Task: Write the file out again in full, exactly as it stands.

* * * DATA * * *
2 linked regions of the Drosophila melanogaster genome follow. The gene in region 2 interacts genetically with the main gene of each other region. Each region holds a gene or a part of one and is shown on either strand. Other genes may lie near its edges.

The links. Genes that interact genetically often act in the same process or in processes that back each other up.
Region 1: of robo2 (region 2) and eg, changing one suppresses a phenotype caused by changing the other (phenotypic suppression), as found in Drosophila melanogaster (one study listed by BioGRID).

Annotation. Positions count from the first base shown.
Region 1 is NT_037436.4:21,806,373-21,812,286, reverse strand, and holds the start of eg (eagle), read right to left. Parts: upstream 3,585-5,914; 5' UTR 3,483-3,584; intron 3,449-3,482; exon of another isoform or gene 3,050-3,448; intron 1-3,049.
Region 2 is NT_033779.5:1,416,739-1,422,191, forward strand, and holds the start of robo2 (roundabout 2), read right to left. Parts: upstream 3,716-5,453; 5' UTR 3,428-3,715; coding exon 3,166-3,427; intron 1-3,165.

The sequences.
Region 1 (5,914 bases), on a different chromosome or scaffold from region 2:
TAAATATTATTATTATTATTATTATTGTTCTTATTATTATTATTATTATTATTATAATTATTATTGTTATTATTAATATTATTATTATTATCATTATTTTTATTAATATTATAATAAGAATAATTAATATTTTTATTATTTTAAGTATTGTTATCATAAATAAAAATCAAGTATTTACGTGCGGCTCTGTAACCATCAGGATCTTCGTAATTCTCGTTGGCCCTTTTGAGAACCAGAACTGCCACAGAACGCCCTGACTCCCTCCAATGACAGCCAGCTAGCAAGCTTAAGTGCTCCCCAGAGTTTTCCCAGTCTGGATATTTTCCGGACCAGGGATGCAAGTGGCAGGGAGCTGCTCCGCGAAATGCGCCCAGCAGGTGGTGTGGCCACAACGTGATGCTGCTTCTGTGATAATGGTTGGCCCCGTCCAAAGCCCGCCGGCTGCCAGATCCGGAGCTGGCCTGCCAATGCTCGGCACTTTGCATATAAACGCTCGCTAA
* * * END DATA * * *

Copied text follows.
2 linked regions of the Drosophila melanogaster genome follow. The gene in region 2 interacts genetically with the main gene of each other region. Each region holds a gene or a part of one and is shown on either strand. Other genes may lie near its edges.

The links. Genes that interact genetically often act in the same process or in processes that back each other up.
Region 1: of robo2 (region 2) and eg, changing one suppresses a phenotype caused by changing the other (phenotypic suppression), as found in Drosophila melanogaster (one study listed by BioGRID).

Annotation. Positions count from the first base shown.
Region 1 is NT_037436.4:21,806,373-21,812,286, reverse strand, and holds the start of eg (eagle), read right to left. Parts: upstream 3,585-5,914; 5' UTR 3,483-3,584; intron 3,449-3,482; exon of another isoform or gene 3,050-3,448; intron 1-3,049.
Region 2 is NT_033779.5:1,416,739-1,422,191, forward strand, and holds the start of robo2 (roundabout 2), read right to left. Parts: upstream 3,716-5,453; 5' UTR 3,428-3,715; coding exon 3,166-3,427; intron 1-3,165.

The sequences.
Region 1 (5,914 bases), on a different chromosome or scaffold from region 2:
TAAATATTATTATTATTATTATTATTGTTCTTATTATTATTATTATTATTATTATAATTATTATTGTTATTATTAATATTATTATTATTATCATTATTTTTATTAATATTATAATAAGAATAATTAATATTTTTATTATTTTAAGTATTGTTATCATAAATAAAAATCAAGTATTTACGTGCGGCTCTGTAACCATCAGGATCTTCGTAATTCTCGTTGGCCCTTTTGAGAACCAGAACTGCCACAGAACGCCCTGACTCCCTCCAATGACAGCCAGCTAGCAAGCTTAAGTGCTCCCCAGAGTTTTCCCAGTCTGGATATTTTCCGGACCAGGGATGCAAGTGGCAGGGAGCTGCTCCGCGAAATGCGCCCAGCAGGTGGTGTGGCCACAACGTGATGCTGCTTCTGTGATAATGGTTGGCCCCGTCCAAAGCCCGCCGGCTGCCAGATCCGGAGCTGGCCTGCCAATGCTCGGCACTTTGCATATAAACGCTCGCTAA